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public housing in SA « Previous | |Next »
February 14, 2007

In days gone by there was good public housing for those on low incomes, such as the working poor, unemployed or single parents. No more. There is a now a desperate shortage with little public housing being built, and people relying on the private rental market for rental properties.

Ross Bateup

Rising prosperity means a shortage of rental properties as investors invest elsewhere for better returns and new homebuyers entering the property market. We are in our 16th year of continuous growth in the economy since the recession of the early 1990s. Keep the economy growing for long enough, unemployment comes down, house prices increase and rents continue to rise. Hence the housing affordability crisis.

The effects of the growth iareuneven. As Ross Gittens points out in the Sydney Morning Herald:

You can see it in the differing rates of unemployment around the country: 3 per cent in Western Australia and 4 per cent in Queensland, compared with 5 per cent in NSW and Victoria and getting on for 6 per cent in South Australia and Tasmania.

So there is a need for public housing and emergency housing. The common view is that markets should set house prices and rental demand.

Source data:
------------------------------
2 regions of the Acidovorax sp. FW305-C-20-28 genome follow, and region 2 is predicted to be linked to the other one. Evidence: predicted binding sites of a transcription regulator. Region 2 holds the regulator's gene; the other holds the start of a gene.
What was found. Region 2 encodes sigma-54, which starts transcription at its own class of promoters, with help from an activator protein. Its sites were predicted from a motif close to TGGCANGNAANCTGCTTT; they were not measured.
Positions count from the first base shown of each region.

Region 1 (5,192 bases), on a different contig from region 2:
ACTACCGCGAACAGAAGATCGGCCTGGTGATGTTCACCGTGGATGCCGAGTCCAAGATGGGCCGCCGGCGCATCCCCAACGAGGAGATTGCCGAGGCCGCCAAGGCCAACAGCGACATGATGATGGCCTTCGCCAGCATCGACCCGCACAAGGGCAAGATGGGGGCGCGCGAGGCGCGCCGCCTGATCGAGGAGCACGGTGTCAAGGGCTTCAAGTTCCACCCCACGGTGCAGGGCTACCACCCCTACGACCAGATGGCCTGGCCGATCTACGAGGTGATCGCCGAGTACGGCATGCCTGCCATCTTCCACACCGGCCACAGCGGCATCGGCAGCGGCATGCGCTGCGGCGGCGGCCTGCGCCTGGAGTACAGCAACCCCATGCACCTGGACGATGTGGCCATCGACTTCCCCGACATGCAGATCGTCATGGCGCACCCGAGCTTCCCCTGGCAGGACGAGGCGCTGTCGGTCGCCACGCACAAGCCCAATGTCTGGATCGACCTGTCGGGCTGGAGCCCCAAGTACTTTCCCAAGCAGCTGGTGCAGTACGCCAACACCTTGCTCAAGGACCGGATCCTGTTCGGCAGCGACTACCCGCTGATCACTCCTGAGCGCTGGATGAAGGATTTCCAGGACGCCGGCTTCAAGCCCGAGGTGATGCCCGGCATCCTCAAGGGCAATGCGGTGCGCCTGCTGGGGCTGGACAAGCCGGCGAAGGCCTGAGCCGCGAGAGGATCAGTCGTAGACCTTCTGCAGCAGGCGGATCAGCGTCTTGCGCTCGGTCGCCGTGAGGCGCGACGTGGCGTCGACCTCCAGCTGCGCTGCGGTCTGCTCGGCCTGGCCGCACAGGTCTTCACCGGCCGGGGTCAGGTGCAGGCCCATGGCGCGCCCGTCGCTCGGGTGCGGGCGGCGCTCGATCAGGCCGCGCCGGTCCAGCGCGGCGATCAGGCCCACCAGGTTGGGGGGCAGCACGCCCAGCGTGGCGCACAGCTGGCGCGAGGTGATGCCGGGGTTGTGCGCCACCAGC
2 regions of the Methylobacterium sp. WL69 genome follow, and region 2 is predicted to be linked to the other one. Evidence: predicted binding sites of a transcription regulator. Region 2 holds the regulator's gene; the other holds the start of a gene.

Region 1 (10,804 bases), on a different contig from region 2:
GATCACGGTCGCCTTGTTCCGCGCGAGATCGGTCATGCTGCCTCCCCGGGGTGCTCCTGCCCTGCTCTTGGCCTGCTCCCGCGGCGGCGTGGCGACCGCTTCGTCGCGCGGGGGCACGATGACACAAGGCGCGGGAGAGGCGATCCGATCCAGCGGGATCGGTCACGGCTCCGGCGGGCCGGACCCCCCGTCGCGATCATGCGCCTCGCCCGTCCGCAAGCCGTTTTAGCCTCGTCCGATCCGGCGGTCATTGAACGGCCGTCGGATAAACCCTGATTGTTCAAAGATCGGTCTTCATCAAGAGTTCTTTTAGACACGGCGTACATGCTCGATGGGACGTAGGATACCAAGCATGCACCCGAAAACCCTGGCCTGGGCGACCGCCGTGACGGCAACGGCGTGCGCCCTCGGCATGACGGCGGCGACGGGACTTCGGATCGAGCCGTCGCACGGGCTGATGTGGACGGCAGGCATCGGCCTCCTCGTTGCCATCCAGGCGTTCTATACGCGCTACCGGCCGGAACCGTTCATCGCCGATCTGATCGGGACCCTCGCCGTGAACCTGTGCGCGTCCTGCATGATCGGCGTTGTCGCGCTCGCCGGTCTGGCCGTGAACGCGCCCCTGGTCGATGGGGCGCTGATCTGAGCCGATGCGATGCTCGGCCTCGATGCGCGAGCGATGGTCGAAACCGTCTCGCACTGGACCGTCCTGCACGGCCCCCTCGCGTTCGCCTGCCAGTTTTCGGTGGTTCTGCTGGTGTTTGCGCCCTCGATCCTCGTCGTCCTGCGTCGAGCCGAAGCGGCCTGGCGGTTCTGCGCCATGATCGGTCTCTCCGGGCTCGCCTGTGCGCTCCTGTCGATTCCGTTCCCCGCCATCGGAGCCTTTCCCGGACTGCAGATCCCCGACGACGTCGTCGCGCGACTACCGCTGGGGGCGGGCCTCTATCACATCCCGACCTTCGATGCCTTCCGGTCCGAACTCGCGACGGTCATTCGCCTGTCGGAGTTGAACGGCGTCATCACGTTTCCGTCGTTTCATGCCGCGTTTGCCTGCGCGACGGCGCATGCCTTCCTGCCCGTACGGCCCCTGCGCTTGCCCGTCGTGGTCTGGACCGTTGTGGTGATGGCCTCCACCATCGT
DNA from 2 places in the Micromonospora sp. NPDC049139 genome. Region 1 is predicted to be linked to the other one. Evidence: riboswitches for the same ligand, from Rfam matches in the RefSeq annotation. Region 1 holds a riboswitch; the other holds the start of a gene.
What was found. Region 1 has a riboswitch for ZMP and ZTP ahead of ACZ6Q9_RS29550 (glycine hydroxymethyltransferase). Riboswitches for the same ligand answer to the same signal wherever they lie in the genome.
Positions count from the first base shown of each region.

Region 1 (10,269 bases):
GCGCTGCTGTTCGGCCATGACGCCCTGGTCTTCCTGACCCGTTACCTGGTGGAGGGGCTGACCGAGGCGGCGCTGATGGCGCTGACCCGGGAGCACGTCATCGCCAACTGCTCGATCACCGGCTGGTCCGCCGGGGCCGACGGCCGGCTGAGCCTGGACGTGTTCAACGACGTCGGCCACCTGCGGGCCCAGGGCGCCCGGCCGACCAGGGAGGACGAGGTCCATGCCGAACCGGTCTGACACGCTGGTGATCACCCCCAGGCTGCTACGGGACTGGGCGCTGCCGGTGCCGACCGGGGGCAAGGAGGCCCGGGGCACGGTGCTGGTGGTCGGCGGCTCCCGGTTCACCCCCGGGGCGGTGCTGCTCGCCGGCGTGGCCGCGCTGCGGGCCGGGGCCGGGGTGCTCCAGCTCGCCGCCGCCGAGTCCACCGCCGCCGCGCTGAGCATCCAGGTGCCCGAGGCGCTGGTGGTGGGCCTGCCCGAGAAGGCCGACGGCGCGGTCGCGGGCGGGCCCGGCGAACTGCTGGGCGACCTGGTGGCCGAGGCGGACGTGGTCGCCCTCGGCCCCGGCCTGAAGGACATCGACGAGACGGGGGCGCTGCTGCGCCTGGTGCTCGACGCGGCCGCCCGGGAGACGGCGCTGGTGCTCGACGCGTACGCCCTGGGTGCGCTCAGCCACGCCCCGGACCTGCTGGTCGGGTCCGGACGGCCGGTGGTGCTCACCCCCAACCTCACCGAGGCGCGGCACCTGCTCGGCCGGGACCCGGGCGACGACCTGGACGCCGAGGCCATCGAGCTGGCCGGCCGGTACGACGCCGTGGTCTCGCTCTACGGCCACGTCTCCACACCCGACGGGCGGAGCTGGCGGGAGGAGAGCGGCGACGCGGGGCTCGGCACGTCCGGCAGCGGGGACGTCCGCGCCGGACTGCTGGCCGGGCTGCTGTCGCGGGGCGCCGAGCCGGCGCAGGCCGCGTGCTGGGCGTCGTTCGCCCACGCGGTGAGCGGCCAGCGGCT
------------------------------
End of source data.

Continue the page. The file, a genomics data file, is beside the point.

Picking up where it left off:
| Posted by Gary Sauer-Thompson at 6:17 AM | | Comments (4)


The up-side of it is that it is getting young families back to rural areas.

cheaper housing in rural Australia--what about the jobs?

That's the scenario in Victor Harbor in SA or Whyalla.

A lot of rural towns are booming and upping the real estate prices to city and above levels too....Mining towns are a good example of this...Skilled workers are sort in most country towns as tradespeople are moving to big bucks areas.
Fijian migrant workers will be a boom to towns in the upper parts of Aus over the next few years.

yes, some country towns are booming especially those out of Sydney.

Presumably some middle class or professional people can also work at home and commute to the office for a couple of days a week.